STOCKHOLM, Sweden – Two European scientists won the 2007 Nobel Prize in physics on Tuesday for a discovery that lets computers, iPods and other digital devices store reams of data on ever-shrinking hard disks.
France's Albert Fert and German Peter Gruenberg independently discovered a physical effect in 1988 that has led to sensitive tools for reading the information stored on hard disks. That sensitivity lets the electronics industry use smaller and smaller disks.
"The MP3 and iPod industry would not have existed without this discovery," Borje Johansson, a member of the Royal Swedish Academy of Sciences told The Associated Press. "You would not have an iPod without this effect."
• Click here to visit FOXNews.com's Natural Science Center.
• Click here for FOXNews.com's Patents and Innovation Center.
The two scientists discovered a phenomenon called giant magnetoresistance.
In this effect, very weak changes in magnetism generate larger changes in electrical resistance.
This is how information stored magnetically on a hard disk can be converted to electrical signals that the computer reads.
Smaller disks mean fainter magnetic signals, so the ability to detect them is key to shrinking hard disks.
The first disk-reading device based on the effect was launched in 1997 "and this soon became the standard technology," the Nobel committee said.
Phil Schewe, a physicist and spokesman for the American Institute of Physics, said the prize honored "a terrific combination of great physics and huge practical application.
"I can hardly think of an application that has a bigger bang than the magnetic hard drive industry. Every one of us probably owns three or four or five devices, probably more, that depend on billions of bits of information stored on something the size of a dime."
Fert, 69, is the scientific director of the Mixed Unit for Physics at CNRS/Thales in Orsay, France, while Gruenberg, 68, is a professor at the Institute of Solid State Research in the west German city of Juelich. They will share the $1.5 million prize.
Asked if he'd thought his discovery would have such wide application, Fert told The Associated Press, "You can never predict in physics.... These days when I go to my grocer and see him type on a computer, I say "'Wow, he's using something I put together in my mind. It's wonderful.'"
A former rugby player and now avid sailboarder, Fert told France's Inter Radio that he planned to share some of the spoils of his winnings with colleagues.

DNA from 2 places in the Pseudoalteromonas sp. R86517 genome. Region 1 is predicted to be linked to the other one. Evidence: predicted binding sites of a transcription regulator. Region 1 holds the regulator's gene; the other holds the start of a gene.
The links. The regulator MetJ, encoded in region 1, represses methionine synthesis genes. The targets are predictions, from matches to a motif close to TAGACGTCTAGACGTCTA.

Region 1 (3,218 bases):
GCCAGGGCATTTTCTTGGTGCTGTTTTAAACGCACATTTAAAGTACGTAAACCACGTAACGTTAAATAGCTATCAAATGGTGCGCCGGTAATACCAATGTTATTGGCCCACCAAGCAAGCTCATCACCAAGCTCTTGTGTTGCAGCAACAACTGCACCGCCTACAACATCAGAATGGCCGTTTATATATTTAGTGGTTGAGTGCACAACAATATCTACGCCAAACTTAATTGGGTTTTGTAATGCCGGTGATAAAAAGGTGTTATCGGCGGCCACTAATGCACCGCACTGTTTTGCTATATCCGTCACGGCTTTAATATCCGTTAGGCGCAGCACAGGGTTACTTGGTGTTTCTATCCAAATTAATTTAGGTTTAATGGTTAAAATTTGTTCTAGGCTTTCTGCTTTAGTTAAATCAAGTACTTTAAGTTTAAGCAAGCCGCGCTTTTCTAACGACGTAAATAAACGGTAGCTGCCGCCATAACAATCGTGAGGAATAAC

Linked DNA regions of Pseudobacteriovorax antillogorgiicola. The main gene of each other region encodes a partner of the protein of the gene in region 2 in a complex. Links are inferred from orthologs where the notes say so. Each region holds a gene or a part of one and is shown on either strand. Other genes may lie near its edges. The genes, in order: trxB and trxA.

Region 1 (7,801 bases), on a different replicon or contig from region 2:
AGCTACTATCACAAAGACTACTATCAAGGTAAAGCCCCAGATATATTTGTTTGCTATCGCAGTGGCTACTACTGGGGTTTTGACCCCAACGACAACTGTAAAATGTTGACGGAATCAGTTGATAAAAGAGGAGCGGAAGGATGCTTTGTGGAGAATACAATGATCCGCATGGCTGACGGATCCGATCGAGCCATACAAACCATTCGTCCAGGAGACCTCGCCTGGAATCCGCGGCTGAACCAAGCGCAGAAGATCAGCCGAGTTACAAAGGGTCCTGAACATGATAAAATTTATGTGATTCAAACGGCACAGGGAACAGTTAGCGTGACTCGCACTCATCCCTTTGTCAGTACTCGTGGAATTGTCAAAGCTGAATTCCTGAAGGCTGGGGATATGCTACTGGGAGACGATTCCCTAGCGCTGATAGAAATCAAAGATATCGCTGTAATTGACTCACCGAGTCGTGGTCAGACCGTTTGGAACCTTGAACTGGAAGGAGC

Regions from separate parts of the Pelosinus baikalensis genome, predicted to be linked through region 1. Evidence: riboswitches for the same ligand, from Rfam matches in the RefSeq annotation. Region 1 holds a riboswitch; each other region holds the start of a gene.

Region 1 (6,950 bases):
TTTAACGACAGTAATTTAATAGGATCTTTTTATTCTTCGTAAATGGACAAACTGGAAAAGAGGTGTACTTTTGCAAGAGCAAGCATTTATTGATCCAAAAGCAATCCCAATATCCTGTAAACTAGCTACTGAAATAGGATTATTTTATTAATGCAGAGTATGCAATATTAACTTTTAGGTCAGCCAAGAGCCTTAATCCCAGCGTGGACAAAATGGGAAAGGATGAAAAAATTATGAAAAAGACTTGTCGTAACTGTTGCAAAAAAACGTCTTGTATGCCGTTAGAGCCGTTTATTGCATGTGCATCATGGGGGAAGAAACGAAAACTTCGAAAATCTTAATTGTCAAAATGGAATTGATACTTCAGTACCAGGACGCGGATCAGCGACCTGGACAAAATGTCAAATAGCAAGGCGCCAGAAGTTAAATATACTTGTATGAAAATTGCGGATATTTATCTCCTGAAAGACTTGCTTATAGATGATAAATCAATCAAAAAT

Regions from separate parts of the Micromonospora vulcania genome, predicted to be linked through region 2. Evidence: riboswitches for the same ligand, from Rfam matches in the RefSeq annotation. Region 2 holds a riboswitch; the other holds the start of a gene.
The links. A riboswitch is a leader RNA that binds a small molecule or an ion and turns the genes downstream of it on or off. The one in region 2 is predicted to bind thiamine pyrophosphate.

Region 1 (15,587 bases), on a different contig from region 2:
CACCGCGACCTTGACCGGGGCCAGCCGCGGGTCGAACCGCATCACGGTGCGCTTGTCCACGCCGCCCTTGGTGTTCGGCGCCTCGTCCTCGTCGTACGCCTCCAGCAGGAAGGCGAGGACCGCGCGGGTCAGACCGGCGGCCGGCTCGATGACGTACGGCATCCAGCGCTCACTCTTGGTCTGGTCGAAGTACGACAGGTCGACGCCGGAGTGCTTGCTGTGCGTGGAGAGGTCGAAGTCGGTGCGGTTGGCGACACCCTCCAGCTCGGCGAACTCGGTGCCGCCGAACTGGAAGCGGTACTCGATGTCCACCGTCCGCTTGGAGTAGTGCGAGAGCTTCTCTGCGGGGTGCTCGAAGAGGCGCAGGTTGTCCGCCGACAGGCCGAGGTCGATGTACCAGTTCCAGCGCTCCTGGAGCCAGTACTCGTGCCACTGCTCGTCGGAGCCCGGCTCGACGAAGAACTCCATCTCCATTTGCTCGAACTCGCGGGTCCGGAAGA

"As usual when I get prizes, I share a little with my associates and then I will see," he said. "I don't know. I think I need new sails for my windsurfers."
Gruenberg told reporters gathered at his institute that he was not too surprised to win the Nobel. "Because I have received a lot of awards, I was often asked: 'When will the big award come?'" Gruenberg said.
He said the prize money would let him do research "without having to apply for grants for every tiny bit." He also said he knew early on that his discovery had commercial potential, which is why he secured a patent.
"When you have three children, it feels good to have an extra income," he said of the profit from his patent.
The Nobel announcement broke a streak of American wins from 2000 to 2006 that saw 20 people awarded the physics prize, of whom 16 were U.S. citizens or did their work at American laboratories and universities.
Last year, Americans John C. Mather and George F. Smoot won the physics prize for their work examining the infancy of the universe, studies that have aided the understanding of galaxies and stars and increasing support for the Big Bang theory of the beginning of the universe.
On Monday, two American scientists, Mario R. Capecchi and Oliver Smithies, and Briton Sir Martin J. Evans, won the 2007 Nobel Prize in medicine for groundbreaking discoveries that led to a powerful technique for manipulating mouse genes.
Prizes for chemistry, literature, peace and economics will be announced through Oct. 15.
The peace award is announced in Oslo, while the other prizes are announced in Stockholm. The prizes, each of which carries a cash prize of $1.5 million, were established in the will of Swedish industrialist Alfred Nobel.
The Nobel prizes are always presented to the winners on the Dec. 10 anniversary of the death of its creator.